I convinced myself that this was a good thing, and continued to prepare myself for the big move. There was no turning back. I made arrangements with a local independent mover (the major companies were entirely too expensive.)

As it turned out, the mover I hired was the son of a friend of mine, and turned out to be a gem. He developed his business seven years ago and was successful. He had a responsible crew, and they knew what they were doing. I have since recommended him to other people.

The house sold in a short period of time, much to my relief. When the settlement papers were signed, and the house was no longer mine, I felt as though a heavy burden had been lifted from my shoulders.

I know I’m not the only person who had this emotional journey of moving, and perhaps if you did experience a similar situation, you can relate to what I’ve said. Whew! Thank goodness it’s behind me!

Judy Wolfman / Resident Author

9 thoughts on “Making the decision to move to a retirement community brings relief, questions and a search for boxes”

  1. Yvonne Laurenty says:

    Judy: your account of how you accomplished the journey from taking a decision to sell your house and the downsizing process gave me some wonderful guidance and a sort of roadmap for how to approach this rather scary situation. Thank you as I am just at the beginning of contemplating such a big life change. It left me feeling that perhaps I can do this too. From a grateful future resident.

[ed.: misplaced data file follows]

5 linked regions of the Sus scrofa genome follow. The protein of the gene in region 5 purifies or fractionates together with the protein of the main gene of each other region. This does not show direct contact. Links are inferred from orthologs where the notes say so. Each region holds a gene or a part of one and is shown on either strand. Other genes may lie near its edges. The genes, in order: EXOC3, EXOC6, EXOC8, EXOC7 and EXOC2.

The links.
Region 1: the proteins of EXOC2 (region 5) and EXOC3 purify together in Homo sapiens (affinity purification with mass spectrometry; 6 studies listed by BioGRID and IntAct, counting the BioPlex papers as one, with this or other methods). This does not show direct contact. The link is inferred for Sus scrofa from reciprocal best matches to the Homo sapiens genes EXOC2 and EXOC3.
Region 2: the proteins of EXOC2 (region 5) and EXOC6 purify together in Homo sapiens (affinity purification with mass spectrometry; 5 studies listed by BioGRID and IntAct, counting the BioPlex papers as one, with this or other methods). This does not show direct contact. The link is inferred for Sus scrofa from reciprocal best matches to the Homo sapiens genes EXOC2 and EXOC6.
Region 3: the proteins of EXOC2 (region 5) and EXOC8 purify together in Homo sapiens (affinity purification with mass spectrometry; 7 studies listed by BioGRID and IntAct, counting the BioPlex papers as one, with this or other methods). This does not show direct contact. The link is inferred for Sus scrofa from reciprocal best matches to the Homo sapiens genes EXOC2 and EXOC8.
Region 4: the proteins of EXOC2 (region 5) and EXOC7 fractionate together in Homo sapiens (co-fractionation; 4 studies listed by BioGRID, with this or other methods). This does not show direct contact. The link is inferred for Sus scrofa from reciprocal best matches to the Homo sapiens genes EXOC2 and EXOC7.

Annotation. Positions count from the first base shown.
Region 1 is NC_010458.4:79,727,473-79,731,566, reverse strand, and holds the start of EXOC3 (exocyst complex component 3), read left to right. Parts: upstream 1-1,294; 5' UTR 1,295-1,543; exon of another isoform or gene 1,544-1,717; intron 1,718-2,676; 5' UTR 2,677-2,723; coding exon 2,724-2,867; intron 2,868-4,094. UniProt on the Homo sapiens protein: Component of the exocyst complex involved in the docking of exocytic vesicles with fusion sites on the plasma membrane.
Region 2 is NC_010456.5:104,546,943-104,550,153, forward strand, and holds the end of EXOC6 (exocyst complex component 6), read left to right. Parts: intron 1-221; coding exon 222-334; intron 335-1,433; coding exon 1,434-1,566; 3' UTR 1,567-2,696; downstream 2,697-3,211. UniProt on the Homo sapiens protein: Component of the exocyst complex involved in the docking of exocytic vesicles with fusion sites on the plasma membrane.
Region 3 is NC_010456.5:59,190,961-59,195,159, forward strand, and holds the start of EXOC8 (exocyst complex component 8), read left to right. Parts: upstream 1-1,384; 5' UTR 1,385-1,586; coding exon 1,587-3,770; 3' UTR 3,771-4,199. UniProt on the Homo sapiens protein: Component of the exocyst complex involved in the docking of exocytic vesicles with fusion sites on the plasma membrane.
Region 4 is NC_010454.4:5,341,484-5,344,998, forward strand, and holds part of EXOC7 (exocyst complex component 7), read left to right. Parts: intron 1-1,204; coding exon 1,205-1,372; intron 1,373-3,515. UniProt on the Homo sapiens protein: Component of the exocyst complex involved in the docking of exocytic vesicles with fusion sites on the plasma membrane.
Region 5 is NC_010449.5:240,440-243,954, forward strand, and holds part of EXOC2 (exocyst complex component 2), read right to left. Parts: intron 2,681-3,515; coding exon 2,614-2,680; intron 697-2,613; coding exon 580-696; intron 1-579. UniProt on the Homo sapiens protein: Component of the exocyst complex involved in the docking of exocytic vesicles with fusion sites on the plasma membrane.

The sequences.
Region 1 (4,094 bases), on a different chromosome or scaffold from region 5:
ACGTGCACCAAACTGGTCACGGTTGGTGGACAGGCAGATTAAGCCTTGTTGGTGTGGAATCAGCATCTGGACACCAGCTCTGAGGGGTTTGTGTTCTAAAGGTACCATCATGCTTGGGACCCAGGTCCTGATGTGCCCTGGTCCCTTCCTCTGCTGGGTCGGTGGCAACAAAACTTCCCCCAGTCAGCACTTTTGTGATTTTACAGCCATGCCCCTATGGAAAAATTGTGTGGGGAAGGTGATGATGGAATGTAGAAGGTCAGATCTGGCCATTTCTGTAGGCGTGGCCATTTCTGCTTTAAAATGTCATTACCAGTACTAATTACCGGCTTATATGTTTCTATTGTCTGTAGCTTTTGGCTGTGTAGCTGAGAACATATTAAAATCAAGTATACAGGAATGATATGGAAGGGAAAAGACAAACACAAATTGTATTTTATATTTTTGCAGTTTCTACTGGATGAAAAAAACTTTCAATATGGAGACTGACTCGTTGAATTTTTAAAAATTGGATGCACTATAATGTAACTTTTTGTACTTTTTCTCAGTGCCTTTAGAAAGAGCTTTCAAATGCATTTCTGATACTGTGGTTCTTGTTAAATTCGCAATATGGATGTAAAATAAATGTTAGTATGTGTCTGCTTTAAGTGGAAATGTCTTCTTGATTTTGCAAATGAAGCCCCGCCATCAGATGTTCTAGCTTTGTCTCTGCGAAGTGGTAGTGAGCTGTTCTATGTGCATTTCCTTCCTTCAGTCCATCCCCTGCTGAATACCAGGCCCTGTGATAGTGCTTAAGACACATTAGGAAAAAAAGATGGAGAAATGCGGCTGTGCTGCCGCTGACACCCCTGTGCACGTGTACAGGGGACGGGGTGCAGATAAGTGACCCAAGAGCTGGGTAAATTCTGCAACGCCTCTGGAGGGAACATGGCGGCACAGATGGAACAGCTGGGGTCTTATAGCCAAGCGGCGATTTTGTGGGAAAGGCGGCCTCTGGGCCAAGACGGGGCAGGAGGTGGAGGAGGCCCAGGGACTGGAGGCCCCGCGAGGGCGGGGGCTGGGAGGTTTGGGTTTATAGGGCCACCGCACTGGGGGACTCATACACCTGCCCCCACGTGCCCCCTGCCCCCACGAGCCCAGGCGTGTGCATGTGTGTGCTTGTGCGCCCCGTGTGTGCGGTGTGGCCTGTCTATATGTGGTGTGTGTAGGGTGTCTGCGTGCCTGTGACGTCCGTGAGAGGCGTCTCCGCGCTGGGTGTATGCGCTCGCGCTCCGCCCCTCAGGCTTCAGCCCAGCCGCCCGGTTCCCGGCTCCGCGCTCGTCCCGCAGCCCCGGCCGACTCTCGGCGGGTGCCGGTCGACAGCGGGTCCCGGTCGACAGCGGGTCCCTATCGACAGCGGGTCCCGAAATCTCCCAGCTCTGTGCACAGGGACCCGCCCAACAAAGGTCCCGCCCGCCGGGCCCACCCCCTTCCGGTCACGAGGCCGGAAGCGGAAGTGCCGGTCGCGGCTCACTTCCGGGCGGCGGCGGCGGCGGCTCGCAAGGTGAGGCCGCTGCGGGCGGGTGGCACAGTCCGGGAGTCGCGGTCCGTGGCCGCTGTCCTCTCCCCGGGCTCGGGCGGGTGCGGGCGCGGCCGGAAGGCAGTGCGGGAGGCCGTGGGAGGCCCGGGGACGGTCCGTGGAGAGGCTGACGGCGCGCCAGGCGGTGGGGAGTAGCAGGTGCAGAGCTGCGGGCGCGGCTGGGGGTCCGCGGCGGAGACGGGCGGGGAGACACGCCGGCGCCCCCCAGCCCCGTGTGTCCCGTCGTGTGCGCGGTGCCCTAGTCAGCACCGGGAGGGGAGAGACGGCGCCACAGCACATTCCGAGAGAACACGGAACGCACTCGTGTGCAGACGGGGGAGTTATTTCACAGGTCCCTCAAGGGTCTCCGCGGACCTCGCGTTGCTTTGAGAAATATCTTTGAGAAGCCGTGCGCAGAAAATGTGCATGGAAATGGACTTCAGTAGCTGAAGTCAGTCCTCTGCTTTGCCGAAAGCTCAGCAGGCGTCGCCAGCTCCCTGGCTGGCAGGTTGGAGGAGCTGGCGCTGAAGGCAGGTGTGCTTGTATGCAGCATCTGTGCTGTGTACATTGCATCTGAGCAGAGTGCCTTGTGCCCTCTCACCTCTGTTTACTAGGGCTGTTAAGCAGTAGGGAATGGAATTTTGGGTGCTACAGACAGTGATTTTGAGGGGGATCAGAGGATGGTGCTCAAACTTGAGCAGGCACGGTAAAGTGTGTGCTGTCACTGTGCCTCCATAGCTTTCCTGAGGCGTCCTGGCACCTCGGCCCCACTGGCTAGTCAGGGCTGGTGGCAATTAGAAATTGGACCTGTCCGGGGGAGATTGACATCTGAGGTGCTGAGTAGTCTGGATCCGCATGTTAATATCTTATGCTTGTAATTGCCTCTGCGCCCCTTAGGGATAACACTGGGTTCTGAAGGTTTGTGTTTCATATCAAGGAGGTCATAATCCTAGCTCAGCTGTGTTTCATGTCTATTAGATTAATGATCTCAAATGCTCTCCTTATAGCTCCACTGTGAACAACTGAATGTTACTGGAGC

2. Susan K. says:

    Judy, we are so happy to have you with us at Country Meadows of Leader Heights, and I love the way you continue to engage in activities, and help our other residents to do the same!

  3. Tracy Spencer says:

    Thanks for sharing! I am new to the Country Meadows (Coworker) family. It was so nice to hear a residents perspective on such a big life change!

    1. Country Meadows says:

      Tracy, first of all welcome to our family. We are glad to have you. Secondly, thank you for your comments about the resident blog post. We hope this provides great insight for future residents and their families. We have received a nice response so far. Again, glad to have you on board.

  4. Judy Wolfman says:

    Yvonne, Susan and Tracy – thank you all for reaching out to me and letting me know your thoughts on my blog. I hope it will help you in your thinking and planning! If ever you visit us on Leader Heights Rd. please make yourself known to me!

  5. Doris K. says:

    Judy, thank you for sharing your story of how Country Meadows at Leader Height’s became your new home. You add so much to the daily lives of others. I love that you started a Reader’s Theater. I hope you will be able to visit my school sometime soon and share your love of reading with our students.

  6. Judy Wolfman says:

    Doris, thank you for your comments on my blog. Where is your school? If possible, I’d love to visit and perhaps talk about reading, doing some reader’s theatre scripts with the children, or tell a couple of stories. Please contact me if any of this would be possible.

  7. JudyWolfman says:

    Thank you, Doris,for your comments on the blog. I’d love to visit your school – where is it? Let’s keepin touch and make plans, if possible. Judy

  8. Judy Wolfman says:

    Tracy – make yourself known to me! I’d liketo meet you.